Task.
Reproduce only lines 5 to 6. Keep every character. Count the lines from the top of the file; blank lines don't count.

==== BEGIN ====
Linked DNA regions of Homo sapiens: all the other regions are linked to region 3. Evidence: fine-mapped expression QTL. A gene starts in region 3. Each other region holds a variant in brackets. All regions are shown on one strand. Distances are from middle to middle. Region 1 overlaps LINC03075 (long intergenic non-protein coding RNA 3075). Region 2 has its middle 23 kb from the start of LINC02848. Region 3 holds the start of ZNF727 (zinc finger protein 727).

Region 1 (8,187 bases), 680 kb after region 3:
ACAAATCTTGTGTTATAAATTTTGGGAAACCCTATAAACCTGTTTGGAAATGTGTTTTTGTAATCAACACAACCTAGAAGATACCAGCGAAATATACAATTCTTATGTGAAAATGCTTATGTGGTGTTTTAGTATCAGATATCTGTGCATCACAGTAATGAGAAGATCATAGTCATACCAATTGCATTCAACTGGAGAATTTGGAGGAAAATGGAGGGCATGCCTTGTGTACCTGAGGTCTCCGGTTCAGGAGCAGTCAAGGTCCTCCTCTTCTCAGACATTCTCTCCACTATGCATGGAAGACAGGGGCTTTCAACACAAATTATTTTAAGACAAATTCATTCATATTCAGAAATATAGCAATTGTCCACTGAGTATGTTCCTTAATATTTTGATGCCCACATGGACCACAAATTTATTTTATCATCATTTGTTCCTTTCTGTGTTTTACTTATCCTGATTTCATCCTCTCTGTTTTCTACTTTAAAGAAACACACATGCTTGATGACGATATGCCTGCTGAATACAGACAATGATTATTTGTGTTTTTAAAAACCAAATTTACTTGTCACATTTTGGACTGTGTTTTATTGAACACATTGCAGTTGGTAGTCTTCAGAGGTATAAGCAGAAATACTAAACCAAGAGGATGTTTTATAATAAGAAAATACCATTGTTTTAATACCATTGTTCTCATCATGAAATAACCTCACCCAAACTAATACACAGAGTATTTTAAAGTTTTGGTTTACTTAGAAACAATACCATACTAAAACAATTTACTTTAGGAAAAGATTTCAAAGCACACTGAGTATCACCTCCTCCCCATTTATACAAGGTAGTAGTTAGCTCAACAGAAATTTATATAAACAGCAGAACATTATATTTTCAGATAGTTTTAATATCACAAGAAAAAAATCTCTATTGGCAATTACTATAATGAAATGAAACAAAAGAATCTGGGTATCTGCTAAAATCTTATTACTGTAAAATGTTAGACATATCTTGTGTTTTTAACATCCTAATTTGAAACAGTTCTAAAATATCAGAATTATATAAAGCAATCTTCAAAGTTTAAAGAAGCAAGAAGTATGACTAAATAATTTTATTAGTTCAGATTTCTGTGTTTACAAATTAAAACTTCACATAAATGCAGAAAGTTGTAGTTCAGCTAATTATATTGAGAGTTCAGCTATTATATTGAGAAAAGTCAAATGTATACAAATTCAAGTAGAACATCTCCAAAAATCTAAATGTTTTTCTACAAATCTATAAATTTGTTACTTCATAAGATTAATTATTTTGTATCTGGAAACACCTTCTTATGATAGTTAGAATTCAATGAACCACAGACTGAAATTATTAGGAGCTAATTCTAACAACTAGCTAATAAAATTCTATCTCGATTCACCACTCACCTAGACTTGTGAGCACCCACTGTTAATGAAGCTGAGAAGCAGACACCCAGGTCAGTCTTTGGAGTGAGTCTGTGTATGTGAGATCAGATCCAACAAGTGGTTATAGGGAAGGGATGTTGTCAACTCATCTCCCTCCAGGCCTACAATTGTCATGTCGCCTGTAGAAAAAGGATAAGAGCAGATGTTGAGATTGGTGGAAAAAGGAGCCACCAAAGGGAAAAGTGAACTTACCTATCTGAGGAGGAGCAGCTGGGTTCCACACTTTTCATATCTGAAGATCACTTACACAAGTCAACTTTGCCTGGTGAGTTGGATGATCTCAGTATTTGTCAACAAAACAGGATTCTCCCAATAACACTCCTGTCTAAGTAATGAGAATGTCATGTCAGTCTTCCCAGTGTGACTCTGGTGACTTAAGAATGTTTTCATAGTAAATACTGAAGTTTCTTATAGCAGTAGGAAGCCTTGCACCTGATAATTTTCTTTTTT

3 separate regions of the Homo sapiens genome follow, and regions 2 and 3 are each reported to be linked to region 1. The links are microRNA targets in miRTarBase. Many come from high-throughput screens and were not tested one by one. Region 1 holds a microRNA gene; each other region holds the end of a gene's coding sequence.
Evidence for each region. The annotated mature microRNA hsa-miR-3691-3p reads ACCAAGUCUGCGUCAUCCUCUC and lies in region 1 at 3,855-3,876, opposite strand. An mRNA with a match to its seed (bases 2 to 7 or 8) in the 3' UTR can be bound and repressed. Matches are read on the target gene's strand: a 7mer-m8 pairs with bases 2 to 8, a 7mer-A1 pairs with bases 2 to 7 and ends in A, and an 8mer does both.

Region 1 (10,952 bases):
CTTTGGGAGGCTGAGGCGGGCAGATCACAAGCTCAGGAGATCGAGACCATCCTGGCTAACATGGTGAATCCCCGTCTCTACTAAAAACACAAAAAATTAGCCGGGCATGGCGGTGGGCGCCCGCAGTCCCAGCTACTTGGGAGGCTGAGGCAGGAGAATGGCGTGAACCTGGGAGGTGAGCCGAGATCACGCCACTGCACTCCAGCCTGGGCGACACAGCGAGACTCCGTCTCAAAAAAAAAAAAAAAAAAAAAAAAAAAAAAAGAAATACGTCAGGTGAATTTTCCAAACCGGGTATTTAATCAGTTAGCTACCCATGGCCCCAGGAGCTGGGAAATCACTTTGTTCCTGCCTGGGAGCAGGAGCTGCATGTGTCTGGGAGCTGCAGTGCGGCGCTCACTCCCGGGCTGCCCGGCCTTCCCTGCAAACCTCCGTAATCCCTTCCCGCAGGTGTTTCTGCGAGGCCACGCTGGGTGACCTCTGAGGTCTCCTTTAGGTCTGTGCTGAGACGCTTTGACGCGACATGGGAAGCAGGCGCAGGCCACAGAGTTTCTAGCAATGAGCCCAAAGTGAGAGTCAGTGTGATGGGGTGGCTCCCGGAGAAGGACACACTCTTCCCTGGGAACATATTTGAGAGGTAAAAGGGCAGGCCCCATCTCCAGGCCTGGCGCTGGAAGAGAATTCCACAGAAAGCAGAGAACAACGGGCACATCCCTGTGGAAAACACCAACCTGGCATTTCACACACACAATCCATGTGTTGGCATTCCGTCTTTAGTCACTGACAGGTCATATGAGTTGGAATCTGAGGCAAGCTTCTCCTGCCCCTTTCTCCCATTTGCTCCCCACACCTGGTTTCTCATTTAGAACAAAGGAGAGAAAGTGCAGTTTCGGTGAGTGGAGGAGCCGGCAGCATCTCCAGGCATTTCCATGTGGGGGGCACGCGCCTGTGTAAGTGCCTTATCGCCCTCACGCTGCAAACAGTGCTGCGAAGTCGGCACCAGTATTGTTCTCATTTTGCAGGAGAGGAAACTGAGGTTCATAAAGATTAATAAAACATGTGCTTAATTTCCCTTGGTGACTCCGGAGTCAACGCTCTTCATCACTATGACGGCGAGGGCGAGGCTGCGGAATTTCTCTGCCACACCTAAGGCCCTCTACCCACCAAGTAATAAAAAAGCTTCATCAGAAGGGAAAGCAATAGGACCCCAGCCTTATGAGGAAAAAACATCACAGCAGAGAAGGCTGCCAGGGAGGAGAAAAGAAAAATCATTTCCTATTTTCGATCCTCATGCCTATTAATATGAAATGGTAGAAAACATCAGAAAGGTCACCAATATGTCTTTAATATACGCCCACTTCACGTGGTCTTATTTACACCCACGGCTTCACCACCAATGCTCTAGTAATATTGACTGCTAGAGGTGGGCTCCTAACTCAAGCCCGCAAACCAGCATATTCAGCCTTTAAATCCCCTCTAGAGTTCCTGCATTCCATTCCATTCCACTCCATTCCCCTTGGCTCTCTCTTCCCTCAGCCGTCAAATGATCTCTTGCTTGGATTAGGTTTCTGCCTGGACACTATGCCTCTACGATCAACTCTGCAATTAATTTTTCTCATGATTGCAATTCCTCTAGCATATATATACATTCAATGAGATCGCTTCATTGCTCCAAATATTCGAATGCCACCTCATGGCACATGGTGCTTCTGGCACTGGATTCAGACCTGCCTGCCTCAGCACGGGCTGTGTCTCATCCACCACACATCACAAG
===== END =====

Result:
Evidence for each region. The annotated mature microRNA hsa-miR-3691-3p reads ACCAAGUCUGCGUCAUCCUCUC and lies in region 1 at 3,855-3,876, opposite strand. An mRNA with a match to its seed (bases 2 to 7 or 8) in the 3' UTR can be bound and repressed. Matches are read on the target gene's strand: a 7mer-m8 pairs with bases 2 to 8, a 7mer-A1 pairs with bases 2 to 7 and ends in A, and an 8mer does both.

Region 1 (10,952 bases):